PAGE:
Cali Paddler is stoked to have Ruthie Reyes once again share her paddling experiences with us all. She was recently a part of the awesome under 18 outrigger team that traveled from NorCal to SoCal to race in Oceanside at the Annual PaoPao Outrigger Race. As always, paddlers tell it best! Enjoy. -CP
Being the second change race in Southern California with the Junior Norcal crew challenged me as a steerswoman. I was in unfamiliar waters and had to read the water to feel how the canoe was going to react. Every race has its own meaning; they all won't be the same. They each have their own special moments. A couple hours leading up to the race, there was the calling of the conch shell, four times. Oceanside Canoe Club had a open chant - what a great way to connect all the paddlers, to guide all through a safe journey as we take on PaoPao.
We were heading out of the jetty, and all the canoes were lining up waiting to head outside to the start. I set our canoe in the line. A moment I cherish before every race is looking to my left and right, seeing all the unlimited and spec canoes on the start line and every paddler ready to bring their “A” game - we are all here for the same reason.
The horn had blown and we were off! Canoes were running, making their line, running right behind us and next to us. A couple of minutes in, the adrenaline settled down and the canoe was gliding through the water. The pack started separating and we were running mid pack, taking advantages of canoes right in front of us. We were all planting the blade in front and pulling back and just running with the canoe.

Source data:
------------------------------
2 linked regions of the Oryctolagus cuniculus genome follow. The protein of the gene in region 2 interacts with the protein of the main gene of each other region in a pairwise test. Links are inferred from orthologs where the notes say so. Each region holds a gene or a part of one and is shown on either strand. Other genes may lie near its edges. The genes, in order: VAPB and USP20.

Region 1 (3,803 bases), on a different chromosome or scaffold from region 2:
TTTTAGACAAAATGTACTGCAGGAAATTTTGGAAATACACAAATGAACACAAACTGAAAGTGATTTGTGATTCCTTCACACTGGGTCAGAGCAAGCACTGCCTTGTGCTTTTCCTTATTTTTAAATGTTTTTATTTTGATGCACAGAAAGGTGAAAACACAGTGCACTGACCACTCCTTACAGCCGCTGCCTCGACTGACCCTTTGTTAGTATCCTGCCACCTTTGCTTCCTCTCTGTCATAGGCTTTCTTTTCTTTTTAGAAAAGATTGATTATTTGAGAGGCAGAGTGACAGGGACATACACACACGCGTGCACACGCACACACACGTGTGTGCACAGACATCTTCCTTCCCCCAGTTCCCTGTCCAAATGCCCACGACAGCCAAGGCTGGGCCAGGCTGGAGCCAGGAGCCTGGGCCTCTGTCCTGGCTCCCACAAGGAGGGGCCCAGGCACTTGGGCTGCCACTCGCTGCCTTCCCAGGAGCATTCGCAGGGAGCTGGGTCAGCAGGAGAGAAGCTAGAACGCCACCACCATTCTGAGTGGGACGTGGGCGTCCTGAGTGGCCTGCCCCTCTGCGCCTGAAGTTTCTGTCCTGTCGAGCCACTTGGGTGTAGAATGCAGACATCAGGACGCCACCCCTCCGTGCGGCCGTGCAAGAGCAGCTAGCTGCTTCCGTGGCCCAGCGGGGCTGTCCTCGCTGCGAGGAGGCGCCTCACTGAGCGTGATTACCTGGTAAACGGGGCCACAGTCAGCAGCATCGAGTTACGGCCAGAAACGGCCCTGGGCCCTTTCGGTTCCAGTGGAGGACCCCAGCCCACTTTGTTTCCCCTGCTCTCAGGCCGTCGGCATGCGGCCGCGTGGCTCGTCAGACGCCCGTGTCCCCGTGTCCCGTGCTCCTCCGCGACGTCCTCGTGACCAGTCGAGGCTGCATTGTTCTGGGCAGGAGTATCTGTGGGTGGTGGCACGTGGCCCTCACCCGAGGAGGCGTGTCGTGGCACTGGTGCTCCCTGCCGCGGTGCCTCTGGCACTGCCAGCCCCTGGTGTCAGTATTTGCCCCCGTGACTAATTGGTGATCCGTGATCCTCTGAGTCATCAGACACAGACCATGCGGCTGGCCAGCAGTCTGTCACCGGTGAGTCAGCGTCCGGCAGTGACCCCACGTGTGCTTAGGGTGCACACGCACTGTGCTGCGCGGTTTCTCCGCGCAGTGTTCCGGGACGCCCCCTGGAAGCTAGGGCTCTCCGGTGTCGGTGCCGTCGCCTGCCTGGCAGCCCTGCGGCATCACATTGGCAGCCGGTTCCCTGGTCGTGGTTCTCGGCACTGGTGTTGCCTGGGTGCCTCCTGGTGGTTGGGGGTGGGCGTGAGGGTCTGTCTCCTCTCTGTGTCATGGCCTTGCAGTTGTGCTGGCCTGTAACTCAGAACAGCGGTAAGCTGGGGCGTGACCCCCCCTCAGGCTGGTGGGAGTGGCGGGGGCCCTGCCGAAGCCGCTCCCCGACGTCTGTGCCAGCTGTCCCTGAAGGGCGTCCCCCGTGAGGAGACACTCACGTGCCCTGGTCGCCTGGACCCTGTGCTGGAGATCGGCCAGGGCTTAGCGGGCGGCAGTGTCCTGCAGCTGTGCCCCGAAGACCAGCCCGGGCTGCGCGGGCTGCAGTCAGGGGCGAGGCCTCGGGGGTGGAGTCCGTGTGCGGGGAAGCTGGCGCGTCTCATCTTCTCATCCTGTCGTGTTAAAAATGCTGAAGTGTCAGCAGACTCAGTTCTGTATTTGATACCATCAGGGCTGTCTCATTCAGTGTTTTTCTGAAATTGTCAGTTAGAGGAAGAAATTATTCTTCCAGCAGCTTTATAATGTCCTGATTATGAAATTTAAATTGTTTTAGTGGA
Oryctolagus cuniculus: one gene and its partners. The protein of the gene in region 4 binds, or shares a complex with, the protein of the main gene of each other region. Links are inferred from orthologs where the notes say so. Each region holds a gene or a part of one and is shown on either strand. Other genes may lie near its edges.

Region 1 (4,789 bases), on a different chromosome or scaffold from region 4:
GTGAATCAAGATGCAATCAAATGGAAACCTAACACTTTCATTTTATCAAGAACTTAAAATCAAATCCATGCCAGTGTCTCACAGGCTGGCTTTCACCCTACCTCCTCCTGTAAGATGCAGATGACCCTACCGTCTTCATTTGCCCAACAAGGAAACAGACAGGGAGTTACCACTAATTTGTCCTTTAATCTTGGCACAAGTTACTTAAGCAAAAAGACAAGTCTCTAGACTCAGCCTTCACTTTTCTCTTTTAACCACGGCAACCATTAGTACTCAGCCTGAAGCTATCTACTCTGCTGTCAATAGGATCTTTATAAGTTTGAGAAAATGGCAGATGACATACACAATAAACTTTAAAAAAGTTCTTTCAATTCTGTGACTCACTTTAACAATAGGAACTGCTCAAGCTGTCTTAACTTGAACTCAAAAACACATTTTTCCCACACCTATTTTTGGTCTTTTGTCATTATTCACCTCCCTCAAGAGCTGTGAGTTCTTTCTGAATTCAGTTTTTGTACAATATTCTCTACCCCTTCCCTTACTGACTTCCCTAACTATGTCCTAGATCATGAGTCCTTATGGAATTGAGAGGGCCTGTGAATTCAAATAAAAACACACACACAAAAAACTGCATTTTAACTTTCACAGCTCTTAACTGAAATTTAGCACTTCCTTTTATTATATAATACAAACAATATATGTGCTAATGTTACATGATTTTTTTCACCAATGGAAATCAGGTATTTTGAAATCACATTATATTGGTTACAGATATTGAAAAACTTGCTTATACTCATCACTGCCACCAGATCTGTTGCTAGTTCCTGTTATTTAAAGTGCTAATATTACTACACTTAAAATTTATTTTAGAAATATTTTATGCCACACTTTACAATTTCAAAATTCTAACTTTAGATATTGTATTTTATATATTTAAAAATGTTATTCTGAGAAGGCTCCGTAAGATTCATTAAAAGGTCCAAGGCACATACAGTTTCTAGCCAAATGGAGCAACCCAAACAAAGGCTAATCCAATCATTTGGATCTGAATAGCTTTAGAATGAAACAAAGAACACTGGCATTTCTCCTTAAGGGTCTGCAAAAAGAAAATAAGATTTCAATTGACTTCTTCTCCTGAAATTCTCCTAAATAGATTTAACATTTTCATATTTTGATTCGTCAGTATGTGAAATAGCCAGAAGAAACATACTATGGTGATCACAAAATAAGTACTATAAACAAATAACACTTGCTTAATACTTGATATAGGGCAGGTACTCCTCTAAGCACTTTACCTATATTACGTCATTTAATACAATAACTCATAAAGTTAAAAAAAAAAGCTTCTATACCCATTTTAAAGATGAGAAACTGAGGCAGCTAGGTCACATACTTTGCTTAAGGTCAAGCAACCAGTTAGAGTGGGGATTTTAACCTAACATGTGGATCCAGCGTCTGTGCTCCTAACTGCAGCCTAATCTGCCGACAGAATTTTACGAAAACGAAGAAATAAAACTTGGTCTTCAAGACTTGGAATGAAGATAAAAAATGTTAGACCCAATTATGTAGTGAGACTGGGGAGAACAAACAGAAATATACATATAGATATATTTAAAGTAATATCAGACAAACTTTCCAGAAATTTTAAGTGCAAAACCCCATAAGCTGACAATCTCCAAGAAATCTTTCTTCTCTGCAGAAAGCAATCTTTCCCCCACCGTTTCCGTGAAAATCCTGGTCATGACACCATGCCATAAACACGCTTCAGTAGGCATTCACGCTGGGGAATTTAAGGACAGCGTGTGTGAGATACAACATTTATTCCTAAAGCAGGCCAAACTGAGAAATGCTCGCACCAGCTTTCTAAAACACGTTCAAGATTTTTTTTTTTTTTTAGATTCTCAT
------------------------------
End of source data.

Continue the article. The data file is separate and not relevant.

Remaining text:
I hear a canoe creeping up. I look to my right and the Junior Lanakila crew with Josh [Lanakila Keiki coach] steering. As the Norcal Jrs noticed, they knew what they had to do. Were they going to pass or were we? As we did our hard changes, they responded back. Oh man, those Keiki charged! Their canoe was running so great! All I could do was smile, because that is the future generation of paddling to see Lanakila Keiki and any other Keiki out on the water. Right when we pulled up ahead of the Lanakila Keiki, I looked to my side and see another Lanakila crew! It was the Junior girls with Jillian steering. Since they were our competition for our division, the girls and I knew it was time to step it up and do something. Running just right behind them, they were making their first change. Soon after, Coach George called out seats. Our first change was coming up.
Once we had our first change, the girls kept the canoe running. Uncle George asked if I saw the Dorito, which was the first turn buoy. I did not fully understand what he said. I heard "do you want a Dorito?" I said no. When I looked on the left side in front, I realized that he said Dorito as in the buoy! Lol! Just before the first turn, we were in front of Lanakila. Just before I had my first change, the Lanakila girls passed in front. After 13.5 miles steering, I jumped into the water and Kira took over steering. The water never felt so good. I had my first change back into the canoe and then once more on the chase boat until it was the last change of the race. It is so crazy how fast a race can go when everyone is just in the moment and having fun. After the last change, we gave the last of what we all had inside of us and left it out on the water. We made our last turn around the seal buoy, and headed back into the harbor as they sounded the horn.
We saw the Junior Dana Point girls waiting to congratulate the junior crews. As we ran next to them, I thought about how the love everyone has in the paddling community is so special and humbling.
I ended the day spending time with Rell from Dana Point, Jillian from Lanakila, and the rest of the NorCal Juniors while the boys raced.
I can't wait for next season to get down south more. I am looking forward to all the adventures we all have ahead of us. The paddling journey is endless. Great things happen when they are most unexpected.
Thank you to Michael Howard, Amy Marshall, David bell, Chris and Cody Silvester for your photos to help paint the picture to wonderfully.